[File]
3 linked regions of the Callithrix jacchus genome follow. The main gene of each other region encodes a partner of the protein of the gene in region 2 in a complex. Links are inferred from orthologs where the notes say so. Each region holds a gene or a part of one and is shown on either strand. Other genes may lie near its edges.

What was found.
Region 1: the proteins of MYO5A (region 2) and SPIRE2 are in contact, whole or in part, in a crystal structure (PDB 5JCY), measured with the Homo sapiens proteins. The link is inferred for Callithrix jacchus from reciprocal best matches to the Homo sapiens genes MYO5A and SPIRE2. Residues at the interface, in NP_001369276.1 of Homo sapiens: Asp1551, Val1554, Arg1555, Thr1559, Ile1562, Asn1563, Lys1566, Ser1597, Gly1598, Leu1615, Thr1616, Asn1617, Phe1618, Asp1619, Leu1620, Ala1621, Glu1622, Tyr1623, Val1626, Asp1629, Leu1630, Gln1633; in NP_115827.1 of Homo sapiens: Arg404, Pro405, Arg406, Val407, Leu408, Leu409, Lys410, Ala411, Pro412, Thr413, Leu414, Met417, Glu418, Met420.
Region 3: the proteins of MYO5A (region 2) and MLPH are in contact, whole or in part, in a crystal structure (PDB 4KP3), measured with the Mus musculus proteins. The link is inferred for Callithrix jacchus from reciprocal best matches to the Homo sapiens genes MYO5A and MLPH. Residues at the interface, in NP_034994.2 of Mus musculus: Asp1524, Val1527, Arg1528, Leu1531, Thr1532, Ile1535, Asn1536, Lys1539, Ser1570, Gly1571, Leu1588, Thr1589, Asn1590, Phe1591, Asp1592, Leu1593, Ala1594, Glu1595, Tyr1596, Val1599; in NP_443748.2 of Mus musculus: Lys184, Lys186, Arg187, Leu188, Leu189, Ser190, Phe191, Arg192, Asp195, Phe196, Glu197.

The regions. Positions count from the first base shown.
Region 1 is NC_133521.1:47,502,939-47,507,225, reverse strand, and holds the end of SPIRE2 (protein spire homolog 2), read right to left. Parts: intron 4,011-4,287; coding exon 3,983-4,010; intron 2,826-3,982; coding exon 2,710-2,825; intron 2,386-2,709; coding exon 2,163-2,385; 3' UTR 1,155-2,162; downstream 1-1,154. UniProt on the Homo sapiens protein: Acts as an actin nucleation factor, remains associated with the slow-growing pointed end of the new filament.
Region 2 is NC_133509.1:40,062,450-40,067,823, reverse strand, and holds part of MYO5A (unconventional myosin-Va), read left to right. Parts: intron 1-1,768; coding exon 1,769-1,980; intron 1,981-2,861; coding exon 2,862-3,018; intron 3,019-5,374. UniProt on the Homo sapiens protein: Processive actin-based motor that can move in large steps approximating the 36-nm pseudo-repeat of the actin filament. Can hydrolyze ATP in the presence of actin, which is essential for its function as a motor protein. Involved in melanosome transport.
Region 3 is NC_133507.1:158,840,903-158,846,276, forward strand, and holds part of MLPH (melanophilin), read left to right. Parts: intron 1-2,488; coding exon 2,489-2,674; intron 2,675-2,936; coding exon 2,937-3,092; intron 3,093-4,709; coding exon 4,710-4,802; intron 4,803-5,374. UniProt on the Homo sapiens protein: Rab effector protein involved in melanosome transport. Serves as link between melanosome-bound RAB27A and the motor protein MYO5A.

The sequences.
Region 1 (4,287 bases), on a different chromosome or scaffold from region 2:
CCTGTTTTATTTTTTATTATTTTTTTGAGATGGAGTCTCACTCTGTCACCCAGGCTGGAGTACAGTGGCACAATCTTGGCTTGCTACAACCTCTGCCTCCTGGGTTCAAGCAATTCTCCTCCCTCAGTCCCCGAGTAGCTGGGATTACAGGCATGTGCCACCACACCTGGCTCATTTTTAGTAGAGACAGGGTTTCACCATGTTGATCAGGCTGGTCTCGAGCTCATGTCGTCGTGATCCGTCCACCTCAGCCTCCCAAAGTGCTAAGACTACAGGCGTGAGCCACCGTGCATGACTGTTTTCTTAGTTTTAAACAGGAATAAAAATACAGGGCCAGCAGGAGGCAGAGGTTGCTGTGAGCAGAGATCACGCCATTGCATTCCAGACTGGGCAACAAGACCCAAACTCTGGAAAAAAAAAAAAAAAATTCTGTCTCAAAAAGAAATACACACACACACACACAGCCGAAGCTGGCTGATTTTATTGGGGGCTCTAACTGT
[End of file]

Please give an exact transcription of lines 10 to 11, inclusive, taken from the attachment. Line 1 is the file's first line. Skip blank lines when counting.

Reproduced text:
Region 1 (4,287 bases), on a different chromosome or scaffold from region 2:
CCTGTTTTATTTTTTATTATTTTTTTGAGATGGAGTCTCACTCTGTCACCCAGGCTGGAGTACAGTGGCACAATCTTGGCTTGCTACAACCTCTGCCTCCTGGGTTCAAGCAATTCTCCTCCCTCAGTCCCCGAGTAGCTGGGATTACAGGCATGTGCCACCACACCTGGCTCATTTTTAGTAGAGACAGGGTTTCACCATGTTGATCAGGCTGGTCTCGAGCTCATGTCGTCGTGATCCGTCCACCTCAGCCTCCCAAAGTGCTAAGACTACAGGCGTGAGCCACCGTGCATGACTGTTTTCTTAGTTTTAAACAGGAATAAAAATACAGGGCCAGCAGGAGGCAGAGGTTGCTGTGAGCAGAGATCACGCCATTGCATTCCAGACTGGGCAACAAGACCCAAACTCTGGAAAAAAAAAAAAAAAATTCTGTCTCAAAAAGAAATACACACACACACACACAGCCGAAGCTGGCTGATTTTATTGGGGGCTCTAACTGT